My PHARC Story

Faced with two disabled children and no clue what was wrong, my family endured endless challenges. Here is the story of my disability and how it affected us all.

It started when my older brother Tony was diagnosed with Retinitis Pigmentosa (RP) at age 11. I was 7 then. I started losing my hearing at age 13. The audiologists said the loss would not get any worse and that hearing aids would help. They were wrong about both. By 16, I was profoundly deaf. Hearing aids just distorted sound even more. No one would believe me. They said I was "being a teenager" and didn't want to look different from everyone else.

Finally someone listened to me (and she's still my Audiologist today). I got my first Cochlear Implant (CI) when it was still experimental for children. It was a success. With the visual cues of lip reading and what I heard with my CI, I could understand speech in good listening environments. Still at age 16, I was diagnosed with RP. It was bizarre because Tony's hearing was perfectly normal. They said I had Usher Syndrome, and he had RP. Those diseases aren't carried on the same gene. It made no sense.

He also had issues with cataracts. He had many surgeries and complications, which led to more surgeries.

I was diagnosed with cataracts when I was 23. It would be a few years after that before I had them removed. I didn't have problems like Tony.

Around this time, my family participated in an Usher Syndrome study. We found out that I did not have that disease. So my diagnosis became RP with unknown cause of hearing loss.

I had been living in Ohio with my family. After I graduated from college, I moved to Maryland to be with my boyfriend. We later married and had a child.

I was 28 when my condition got much, much worse. The doctors think it was child birth that set things off. I'm not so sure. I didn't show any symptoms until the baby was six months old. I believe it was just intensive stress that caused the flare-up. I was taking care of a baby with no support from my husband or local in-laws. I went back to work after maternity leave to find a whole new management and was hit by harsh discrimination. I was actually planning on filing a law suit. Also, my husband's abusive behavior was starting to get worse. For the first time, I realized that these "fluke" events were something more serious. The stress was so bad that I wasn't eating well. I lost 25 pounds in one month.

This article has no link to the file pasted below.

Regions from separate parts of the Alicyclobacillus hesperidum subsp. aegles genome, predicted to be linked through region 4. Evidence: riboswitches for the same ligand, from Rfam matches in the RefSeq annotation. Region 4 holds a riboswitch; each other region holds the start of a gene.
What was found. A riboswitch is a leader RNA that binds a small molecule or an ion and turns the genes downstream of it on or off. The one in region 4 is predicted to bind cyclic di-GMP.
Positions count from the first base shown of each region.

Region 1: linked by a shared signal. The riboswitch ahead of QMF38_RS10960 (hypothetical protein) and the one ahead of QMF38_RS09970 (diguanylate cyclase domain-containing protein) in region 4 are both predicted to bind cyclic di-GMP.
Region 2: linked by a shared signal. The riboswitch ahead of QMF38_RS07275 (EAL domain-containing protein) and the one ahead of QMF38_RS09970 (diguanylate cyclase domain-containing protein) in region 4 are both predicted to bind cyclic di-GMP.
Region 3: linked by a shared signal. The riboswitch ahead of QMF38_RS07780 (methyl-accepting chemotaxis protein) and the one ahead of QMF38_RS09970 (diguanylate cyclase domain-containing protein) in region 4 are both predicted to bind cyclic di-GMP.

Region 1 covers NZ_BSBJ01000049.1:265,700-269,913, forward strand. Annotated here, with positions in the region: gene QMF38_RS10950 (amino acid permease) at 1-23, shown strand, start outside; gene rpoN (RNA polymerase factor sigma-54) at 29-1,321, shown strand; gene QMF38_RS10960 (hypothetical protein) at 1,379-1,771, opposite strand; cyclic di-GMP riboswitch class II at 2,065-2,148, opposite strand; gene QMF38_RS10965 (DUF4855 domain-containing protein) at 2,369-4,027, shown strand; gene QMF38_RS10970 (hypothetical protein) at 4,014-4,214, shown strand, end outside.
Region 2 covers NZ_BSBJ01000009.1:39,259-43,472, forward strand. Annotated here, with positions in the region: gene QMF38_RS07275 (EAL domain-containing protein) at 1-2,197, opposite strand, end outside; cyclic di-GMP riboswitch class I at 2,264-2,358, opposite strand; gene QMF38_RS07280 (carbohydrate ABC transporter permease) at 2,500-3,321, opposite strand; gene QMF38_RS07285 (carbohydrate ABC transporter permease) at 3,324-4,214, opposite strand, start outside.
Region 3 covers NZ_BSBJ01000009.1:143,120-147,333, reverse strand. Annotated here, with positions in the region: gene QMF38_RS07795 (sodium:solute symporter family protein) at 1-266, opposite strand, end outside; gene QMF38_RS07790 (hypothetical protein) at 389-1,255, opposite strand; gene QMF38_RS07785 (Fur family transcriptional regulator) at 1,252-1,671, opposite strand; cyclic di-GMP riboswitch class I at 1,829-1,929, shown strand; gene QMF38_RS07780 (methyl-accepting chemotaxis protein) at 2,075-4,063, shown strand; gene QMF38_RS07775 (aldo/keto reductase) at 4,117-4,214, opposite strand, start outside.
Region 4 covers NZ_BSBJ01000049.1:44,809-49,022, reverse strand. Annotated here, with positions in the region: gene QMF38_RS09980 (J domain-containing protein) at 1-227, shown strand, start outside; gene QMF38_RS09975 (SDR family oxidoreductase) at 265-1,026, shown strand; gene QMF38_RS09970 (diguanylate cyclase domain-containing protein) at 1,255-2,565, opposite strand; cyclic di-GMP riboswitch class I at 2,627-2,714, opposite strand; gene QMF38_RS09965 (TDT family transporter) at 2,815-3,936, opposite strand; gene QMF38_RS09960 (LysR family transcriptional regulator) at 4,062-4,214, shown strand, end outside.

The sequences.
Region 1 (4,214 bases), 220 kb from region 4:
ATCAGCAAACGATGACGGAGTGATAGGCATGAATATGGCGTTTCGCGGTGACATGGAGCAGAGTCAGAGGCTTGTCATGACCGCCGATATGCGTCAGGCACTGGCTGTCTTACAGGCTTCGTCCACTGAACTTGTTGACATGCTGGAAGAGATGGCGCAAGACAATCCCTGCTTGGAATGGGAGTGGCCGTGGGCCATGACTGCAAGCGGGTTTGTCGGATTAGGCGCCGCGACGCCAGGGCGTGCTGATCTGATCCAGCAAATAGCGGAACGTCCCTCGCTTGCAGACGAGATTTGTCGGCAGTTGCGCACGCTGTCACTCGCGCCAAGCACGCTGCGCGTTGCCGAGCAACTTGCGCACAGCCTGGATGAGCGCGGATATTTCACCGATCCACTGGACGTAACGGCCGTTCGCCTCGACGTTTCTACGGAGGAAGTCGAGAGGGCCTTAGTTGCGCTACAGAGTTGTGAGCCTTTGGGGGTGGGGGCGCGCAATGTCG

Another weird thing was that my father-in-law was my primary care physician. I don't know how that happened. I went to his office, but always saw a different doctor. When I started getting sick, he took over my case. This turned out to be very bad.

Within a few weeks, I lost all my vision and hearing, couldn't walk or even crawl, had no feeling in my feet, legs or hands and was in constant pain. It was like pins and needles, but it hurt so bad.

My father-in-law first said I had postpartum depression and hysterical blindness. Can you imagine that?

I was living in a state of major medical neglect. It was a month before they took me to the hospital. By this time, people had to print the outline of letters on my face to communicate with me. I was totally trapped in a body screaming with pain.

Georgetown University tested me for a genetic condition called Refsum Disease. The results came back negative. I was diagnosed with Guillain-Barre Syndrome (GBS,) a virus that attacks the nerves. They said I was "lucky" because GBS usually affects the lungs. My breathing was fine. That's because I didn't have GBS. It would be a long time before we knew that, however.

They sent me home, leaving my family to care for me. I couldn't do anything on my own. They had to dress me, bath me, feed me and put me on a potty chair. My 7 month old baby could do more than me. He liked to help take care of me. That part was kind of heartwarming.